So, if the princess thing made sense to you, maybe this will be a little more surprising. Now the speaker compares the skylark to… a bug. Ew.
That's right, the beautiful singing sky-spirit is now like a worm. Well, to be fair, it's a pretty cool glowing worm.
The English glow-worm is like the fireflies we have in the US, except it doesn't fly. You'd notice them at night, maybe in a damp little valley (a "dell of dew").
See our "Best of the Web" section for more about these cool little critters.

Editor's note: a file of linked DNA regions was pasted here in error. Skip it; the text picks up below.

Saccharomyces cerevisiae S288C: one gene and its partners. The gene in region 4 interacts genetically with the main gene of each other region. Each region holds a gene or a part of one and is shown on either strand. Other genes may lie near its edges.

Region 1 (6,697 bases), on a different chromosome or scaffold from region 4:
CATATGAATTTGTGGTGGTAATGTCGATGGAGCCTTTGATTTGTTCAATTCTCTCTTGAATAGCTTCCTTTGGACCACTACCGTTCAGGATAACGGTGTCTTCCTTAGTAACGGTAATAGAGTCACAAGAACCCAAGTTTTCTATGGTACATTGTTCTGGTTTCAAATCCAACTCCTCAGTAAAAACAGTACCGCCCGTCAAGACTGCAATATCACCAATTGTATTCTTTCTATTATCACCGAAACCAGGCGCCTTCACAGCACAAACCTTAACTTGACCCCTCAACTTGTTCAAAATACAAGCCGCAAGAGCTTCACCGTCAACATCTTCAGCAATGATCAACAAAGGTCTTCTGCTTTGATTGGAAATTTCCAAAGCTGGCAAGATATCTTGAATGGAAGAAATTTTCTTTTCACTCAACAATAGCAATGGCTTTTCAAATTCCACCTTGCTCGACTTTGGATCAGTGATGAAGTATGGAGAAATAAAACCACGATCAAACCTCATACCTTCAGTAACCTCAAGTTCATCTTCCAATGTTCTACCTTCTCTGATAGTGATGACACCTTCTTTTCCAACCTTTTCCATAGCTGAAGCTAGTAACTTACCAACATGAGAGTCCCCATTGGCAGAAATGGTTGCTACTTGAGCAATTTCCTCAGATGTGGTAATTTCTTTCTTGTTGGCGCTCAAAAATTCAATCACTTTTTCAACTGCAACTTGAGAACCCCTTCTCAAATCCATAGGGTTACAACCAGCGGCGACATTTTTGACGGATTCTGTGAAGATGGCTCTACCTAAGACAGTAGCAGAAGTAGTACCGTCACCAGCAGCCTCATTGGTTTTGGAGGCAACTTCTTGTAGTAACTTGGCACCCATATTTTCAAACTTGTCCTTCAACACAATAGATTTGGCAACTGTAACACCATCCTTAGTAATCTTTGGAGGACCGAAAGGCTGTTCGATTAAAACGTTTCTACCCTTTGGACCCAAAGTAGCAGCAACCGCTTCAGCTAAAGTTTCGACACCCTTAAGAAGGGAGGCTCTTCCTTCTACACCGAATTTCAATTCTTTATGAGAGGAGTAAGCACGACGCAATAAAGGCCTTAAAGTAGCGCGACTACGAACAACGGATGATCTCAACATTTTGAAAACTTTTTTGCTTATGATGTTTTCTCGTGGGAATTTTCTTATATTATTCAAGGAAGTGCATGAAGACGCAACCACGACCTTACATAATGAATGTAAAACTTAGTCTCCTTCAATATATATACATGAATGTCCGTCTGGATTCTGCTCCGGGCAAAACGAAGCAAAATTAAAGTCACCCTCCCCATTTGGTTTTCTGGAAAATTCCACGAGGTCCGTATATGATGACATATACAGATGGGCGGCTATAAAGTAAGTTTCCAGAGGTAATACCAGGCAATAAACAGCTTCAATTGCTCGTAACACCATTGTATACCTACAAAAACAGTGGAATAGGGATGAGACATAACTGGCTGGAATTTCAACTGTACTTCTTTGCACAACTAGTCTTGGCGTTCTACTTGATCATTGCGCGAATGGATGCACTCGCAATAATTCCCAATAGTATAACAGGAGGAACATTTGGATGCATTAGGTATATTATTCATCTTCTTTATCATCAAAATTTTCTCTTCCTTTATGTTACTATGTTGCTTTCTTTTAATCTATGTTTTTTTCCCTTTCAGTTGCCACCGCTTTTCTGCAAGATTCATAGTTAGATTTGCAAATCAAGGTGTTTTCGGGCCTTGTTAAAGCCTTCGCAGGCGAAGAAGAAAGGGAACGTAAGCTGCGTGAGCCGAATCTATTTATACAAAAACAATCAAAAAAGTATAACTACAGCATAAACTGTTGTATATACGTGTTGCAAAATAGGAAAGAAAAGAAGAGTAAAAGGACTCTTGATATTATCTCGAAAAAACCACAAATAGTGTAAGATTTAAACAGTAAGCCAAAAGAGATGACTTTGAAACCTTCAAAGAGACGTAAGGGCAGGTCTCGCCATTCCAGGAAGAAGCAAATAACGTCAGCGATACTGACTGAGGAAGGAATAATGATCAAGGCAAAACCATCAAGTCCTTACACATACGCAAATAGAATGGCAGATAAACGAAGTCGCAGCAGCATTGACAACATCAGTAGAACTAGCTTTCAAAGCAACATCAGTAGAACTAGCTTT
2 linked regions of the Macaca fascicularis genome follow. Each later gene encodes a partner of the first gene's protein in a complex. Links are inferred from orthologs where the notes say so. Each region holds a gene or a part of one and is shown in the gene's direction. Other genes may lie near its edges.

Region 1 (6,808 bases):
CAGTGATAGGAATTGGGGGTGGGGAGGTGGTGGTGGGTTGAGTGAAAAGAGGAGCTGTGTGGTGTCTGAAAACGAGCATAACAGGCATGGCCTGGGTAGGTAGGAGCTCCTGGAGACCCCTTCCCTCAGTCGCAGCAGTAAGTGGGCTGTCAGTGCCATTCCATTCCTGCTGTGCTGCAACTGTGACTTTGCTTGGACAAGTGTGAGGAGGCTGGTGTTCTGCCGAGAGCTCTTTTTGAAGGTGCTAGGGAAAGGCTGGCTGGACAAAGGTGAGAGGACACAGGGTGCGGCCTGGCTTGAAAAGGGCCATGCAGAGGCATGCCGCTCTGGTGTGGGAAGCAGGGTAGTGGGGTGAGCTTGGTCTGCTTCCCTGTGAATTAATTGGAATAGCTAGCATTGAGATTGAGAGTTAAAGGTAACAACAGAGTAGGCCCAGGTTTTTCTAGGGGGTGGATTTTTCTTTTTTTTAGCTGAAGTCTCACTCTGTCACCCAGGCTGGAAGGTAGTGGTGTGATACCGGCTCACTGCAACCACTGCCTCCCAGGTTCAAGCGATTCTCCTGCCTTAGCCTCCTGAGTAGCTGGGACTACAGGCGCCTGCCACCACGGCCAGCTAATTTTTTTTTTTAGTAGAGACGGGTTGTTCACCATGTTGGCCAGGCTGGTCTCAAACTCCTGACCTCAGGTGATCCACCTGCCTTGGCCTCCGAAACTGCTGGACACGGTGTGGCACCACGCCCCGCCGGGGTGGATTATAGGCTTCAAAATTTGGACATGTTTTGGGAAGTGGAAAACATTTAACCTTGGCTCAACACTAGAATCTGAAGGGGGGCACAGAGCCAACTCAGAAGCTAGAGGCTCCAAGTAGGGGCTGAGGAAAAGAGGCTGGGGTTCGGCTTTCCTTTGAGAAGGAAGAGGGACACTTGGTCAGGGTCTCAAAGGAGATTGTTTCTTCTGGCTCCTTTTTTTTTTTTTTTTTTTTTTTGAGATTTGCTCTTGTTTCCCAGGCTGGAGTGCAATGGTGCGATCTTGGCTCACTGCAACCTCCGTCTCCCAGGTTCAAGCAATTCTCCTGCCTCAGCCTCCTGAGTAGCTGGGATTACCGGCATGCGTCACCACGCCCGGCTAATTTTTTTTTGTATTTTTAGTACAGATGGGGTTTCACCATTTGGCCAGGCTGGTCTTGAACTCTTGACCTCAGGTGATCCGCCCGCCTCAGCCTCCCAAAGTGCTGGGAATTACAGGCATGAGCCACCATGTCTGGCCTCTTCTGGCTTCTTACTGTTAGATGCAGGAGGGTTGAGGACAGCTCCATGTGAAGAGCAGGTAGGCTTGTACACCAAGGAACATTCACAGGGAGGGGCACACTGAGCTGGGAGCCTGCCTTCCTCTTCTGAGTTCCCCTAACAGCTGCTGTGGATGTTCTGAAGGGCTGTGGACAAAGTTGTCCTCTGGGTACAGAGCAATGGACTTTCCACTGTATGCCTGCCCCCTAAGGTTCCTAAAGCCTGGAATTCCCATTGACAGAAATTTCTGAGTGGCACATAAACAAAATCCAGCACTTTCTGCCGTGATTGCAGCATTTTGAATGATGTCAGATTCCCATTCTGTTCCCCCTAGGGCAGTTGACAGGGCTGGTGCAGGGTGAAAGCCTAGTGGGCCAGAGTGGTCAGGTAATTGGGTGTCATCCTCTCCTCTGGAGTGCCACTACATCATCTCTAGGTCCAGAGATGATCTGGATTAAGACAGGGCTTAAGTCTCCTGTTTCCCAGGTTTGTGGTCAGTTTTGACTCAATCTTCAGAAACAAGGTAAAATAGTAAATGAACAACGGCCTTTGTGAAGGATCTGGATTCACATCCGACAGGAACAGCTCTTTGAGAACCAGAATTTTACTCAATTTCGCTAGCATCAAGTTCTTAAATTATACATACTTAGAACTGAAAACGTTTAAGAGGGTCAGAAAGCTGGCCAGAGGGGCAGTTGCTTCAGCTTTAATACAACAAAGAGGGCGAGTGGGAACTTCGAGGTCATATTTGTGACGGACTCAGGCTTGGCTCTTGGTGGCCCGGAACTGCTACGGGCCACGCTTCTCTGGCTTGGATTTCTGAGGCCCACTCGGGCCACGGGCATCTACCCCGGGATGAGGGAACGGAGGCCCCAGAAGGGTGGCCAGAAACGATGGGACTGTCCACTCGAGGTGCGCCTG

Scattering unbeholden Its aerial hue
These lines continue the theme of secret beauty that's so important to this poem. The speaker is fascinated with things in nature that make beautiful songs or sights, even when they no one is watching (when they are "unbeholden," as he so poetically puts it).
The "aerial hue" connects the color ("hue") of the worm's glow to the sky and the air and the world of the skylark.
Among the flowers and grass, which screen it from the view:
Like the far-away skylark, this little worm makes wonderful things happen—even when it can't be seen itself.